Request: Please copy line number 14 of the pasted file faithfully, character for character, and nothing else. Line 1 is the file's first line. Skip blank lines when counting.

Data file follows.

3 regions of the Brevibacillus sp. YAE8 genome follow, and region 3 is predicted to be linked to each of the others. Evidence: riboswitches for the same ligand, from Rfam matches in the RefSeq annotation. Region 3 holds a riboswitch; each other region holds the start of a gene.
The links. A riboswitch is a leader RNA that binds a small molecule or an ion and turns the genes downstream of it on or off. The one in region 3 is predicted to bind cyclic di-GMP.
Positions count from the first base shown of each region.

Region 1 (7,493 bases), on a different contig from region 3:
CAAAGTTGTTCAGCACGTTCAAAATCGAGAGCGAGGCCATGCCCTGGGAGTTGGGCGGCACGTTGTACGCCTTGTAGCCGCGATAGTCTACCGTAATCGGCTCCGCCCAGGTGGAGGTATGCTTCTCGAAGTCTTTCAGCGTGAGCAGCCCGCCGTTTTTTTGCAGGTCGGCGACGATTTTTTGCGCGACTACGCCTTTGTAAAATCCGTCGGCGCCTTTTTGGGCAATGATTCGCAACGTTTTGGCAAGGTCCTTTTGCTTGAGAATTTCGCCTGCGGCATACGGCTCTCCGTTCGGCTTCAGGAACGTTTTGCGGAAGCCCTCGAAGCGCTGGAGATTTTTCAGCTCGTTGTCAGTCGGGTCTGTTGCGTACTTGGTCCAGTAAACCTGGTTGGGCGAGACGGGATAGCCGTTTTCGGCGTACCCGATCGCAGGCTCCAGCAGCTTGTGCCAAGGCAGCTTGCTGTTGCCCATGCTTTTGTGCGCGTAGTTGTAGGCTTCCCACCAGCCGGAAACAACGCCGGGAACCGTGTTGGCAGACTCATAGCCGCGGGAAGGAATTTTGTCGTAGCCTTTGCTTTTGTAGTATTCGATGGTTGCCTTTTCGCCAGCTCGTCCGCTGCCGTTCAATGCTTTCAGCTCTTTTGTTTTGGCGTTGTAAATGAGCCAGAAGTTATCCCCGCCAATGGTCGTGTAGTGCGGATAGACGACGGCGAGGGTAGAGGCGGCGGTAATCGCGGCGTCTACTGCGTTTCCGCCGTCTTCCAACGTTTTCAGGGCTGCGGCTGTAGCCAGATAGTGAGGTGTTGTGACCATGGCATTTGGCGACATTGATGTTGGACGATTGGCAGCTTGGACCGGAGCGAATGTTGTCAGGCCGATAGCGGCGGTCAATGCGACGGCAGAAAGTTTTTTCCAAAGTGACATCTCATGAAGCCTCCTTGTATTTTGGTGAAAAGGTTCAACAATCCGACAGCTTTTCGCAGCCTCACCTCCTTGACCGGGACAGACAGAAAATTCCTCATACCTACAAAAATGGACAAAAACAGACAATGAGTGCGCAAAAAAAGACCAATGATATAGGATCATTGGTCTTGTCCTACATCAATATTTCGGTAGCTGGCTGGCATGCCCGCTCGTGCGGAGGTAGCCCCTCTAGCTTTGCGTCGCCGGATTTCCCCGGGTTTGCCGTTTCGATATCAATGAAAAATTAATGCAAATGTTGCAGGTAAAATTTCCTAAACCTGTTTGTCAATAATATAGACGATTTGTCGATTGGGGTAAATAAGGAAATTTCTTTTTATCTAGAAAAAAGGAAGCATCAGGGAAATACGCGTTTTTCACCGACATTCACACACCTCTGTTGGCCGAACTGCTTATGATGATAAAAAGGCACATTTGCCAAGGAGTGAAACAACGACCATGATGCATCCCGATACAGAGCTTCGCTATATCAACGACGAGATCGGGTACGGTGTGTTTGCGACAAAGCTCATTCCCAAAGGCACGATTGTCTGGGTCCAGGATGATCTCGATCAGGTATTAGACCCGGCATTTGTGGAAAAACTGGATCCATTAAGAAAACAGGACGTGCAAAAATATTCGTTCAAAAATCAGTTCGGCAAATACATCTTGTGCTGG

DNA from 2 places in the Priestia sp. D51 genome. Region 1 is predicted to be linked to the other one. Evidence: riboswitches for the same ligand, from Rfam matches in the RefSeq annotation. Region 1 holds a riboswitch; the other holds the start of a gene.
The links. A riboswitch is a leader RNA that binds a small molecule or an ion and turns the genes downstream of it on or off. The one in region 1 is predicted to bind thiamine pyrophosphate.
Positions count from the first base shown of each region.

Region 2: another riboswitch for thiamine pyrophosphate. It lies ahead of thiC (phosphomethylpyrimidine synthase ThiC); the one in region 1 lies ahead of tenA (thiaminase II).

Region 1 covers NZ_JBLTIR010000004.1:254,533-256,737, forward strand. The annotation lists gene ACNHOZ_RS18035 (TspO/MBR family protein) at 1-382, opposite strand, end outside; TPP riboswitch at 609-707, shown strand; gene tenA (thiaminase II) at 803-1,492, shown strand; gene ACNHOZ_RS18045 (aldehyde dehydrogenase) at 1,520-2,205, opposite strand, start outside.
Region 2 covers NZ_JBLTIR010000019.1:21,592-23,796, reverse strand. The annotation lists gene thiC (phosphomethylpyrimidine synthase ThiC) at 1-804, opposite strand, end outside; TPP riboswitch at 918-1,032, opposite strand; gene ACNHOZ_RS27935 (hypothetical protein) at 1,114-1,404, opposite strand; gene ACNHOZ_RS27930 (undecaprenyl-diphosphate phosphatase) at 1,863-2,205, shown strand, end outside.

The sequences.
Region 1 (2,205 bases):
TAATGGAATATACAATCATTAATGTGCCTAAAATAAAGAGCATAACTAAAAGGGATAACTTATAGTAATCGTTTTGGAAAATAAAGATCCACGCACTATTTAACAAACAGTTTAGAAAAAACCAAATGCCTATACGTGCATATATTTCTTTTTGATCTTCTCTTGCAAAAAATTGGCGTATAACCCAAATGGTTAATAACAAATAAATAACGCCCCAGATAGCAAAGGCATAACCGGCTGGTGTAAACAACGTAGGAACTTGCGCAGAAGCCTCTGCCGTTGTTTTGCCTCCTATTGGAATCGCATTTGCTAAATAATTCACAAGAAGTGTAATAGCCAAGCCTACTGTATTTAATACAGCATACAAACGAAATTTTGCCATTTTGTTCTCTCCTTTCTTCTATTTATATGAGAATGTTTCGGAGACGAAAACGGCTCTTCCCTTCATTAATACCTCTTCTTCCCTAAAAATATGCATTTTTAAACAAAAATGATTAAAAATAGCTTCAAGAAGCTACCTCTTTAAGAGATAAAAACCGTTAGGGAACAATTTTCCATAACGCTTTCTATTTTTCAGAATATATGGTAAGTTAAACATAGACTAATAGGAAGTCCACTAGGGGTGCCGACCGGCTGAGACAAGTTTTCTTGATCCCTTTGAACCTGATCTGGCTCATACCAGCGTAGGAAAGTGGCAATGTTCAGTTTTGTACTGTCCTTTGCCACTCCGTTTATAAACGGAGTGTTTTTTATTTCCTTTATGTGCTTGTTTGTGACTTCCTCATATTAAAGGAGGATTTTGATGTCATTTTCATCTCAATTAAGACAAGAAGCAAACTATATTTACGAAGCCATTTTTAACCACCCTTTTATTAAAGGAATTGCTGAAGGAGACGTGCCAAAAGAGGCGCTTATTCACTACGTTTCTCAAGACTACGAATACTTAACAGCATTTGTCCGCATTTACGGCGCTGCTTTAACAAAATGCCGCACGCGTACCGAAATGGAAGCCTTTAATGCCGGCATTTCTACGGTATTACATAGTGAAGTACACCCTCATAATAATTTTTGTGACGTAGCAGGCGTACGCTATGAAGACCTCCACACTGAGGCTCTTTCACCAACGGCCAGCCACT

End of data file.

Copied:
TAATGGAATATACAATCATTAATGTGCCTAAAATAAAGAGCATAACTAAAAGGGATAACTTATAGTAATCGTTTTGGAAAATAAAGATCCACGCACTATTTAACAAACAGTTTAGAAAAAACCAAATGCCTATACGTGCATATATTTCTTTTTGATCTTCTCTTGCAAAAAATTGGCGTATAACCCAAATGGTTAATAACAAATAAATAACGCCCCAGATAGCAAAGGCATAACCGGCTGGTGTAAACAACGTAGGAACTTGCGCAGAAGCCTCTGCCGTTGTTTTGCCTCCTATTGGAATCGCATTTGCTAAATAATTCACAAGAAGTGTAATAGCCAAGCCTACTGTATTTAATACAGCATACAAACGAAATTTTGCCATTTTGTTCTCTCCTTTCTTCTATTTATATGAGAATGTTTCGGAGACGAAAACGGCTCTTCCCTTCATTAATACCTCTTCTTCCCTAAAAATATGCATTTTTAAACAAAAATGATTAAAAATAGCTTCAAGAAGCTACCTCTTTAAGAGATAAAAACCGTTAGGGAACAATTTTCCATAACGCTTTCTATTTTTCAGAATATATGGTAAGTTAAACATAGACTAATAGGAAGTCCACTAGGGGTGCCGACCGGCTGAGACAAGTTTTCTTGATCCCTTTGAACCTGATCTGGCTCATACCAGCGTAGGAAAGTGGCAATGTTCAGTTTTGTACTGTCCTTTGCCACTCCGTTTATAAACGGAGTGTTTTTTATTTCCTTTATGTGCTTGTTTGTGACTTCCTCATATTAAAGGAGGATTTTGATGTCATTTTCATCTCAATTAAGACAAGAAGCAAACTATATTTACGAAGCCATTTTTAACCACCCTTTTATTAAAGGAATTGCTGAAGGAGACGTGCCAAAAGAGGCGCTTATTCACTACGTTTCTCAAGACTACGAATACTTAACAGCATTTGTCCGCATTTACGGCGCTGCTTTAACAAAATGCCGCACGCGTACCGAAATGGAAGCCTTTAATGCCGGCATTTCTACGGTATTACATAGTGAAGTACACCCTCATAATAATTTTTGTGACGTAGCAGGCGTACGCTATGAAGACCTCCACACTGAGGCTCTTTCACCAACGGCCAGCCACT